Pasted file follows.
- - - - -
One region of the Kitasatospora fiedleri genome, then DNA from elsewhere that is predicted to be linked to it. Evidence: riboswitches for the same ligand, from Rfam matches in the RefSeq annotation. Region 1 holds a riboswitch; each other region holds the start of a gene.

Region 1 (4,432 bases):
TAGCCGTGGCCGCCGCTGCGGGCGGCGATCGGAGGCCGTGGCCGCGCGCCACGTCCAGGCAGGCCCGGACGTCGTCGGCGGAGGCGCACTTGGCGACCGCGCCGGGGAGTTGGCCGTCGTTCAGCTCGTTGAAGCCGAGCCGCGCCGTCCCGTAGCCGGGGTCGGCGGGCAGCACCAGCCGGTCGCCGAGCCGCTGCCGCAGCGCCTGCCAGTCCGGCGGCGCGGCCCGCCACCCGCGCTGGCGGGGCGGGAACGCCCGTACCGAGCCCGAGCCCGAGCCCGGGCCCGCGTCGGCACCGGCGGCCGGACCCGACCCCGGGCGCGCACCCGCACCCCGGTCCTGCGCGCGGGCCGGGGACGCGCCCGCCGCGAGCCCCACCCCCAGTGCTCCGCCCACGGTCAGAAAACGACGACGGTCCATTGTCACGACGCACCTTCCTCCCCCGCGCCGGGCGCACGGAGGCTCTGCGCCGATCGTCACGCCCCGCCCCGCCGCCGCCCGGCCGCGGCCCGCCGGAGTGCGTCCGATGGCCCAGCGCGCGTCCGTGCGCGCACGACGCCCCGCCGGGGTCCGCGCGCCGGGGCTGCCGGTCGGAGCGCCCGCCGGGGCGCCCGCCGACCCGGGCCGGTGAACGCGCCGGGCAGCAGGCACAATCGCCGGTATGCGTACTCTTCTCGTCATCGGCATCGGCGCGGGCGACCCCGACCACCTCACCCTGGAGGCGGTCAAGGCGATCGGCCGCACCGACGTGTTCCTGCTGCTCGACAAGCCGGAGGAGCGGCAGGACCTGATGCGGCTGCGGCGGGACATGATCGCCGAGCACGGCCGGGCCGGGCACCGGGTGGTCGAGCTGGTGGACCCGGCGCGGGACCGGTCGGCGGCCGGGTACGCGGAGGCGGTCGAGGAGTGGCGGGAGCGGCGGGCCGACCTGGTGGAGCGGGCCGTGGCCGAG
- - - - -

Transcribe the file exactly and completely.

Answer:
One region of the Kitasatospora fiedleri genome, then DNA from elsewhere that is predicted to be linked to it. Evidence: riboswitches for the same ligand, from Rfam matches in the RefSeq annotation. Region 1 holds a riboswitch; each other region holds the start of a gene.

Region 1 (4,432 bases):
TAGCCGTGGCCGCCGCTGCGGGCGGCGATCGGAGGCCGTGGCCGCGCGCCACGTCCAGGCAGGCCCGGACGTCGTCGGCGGAGGCGCACTTGGCGACCGCGCCGGGGAGTTGGCCGTCGTTCAGCTCGTTGAAGCCGAGCCGCGCCGTCCCGTAGCCGGGGTCGGCGGGCAGCACCAGCCGGTCGCCGAGCCGCTGCCGCAGCGCCTGCCAGTCCGGCGGCGCGGCCCGCCACCCGCGCTGGCGGGGCGGGAACGCCCGTACCGAGCCCGAGCCCGAGCCCGGGCCCGCGTCGGCACCGGCGGCCGGACCCGACCCCGGGCGCGCACCCGCACCCCGGTCCTGCGCGCGGGCCGGGGACGCGCCCGCCGCGAGCCCCACCCCCAGTGCTCCGCCCACGGTCAGAAAACGACGACGGTCCATTGTCACGACGCACCTTCCTCCCCCGCGCCGGGCGCACGGAGGCTCTGCGCCGATCGTCACGCCCCGCCCCGCCGCCGCCCGGCCGCGGCCCGCCGGAGTGCGTCCGATGGCCCAGCGCGCGTCCGTGCGCGCACGACGCCCCGCCGGGGTCCGCGCGCCGGGGCTGCCGGTCGGAGCGCCCGCCGGGGCGCCCGCCGACCCGGGCCGGTGAACGCGCCGGGCAGCAGGCACAATCGCCGGTATGCGTACTCTTCTCGTCATCGGCATCGGCGCGGGCGACCCCGACCACCTCACCCTGGAGGCGGTCAAGGCGATCGGCCGCACCGACGTGTTCCTGCTGCTCGACAAGCCGGAGGAGCGGCAGGACCTGATGCGGCTGCGGCGGGACATGATCGCCGAGCACGGCCGGGCCGGGCACCGGGTGGTCGAGCTGGTGGACCCGGCGCGGGACCGGTCGGCGGCCGGGTACGCGGAGGCGGTCGAGGAGTGGCGGGAGCGGCGGGCCGACCTGGTGGAGCGGGCCGTGGCCGAG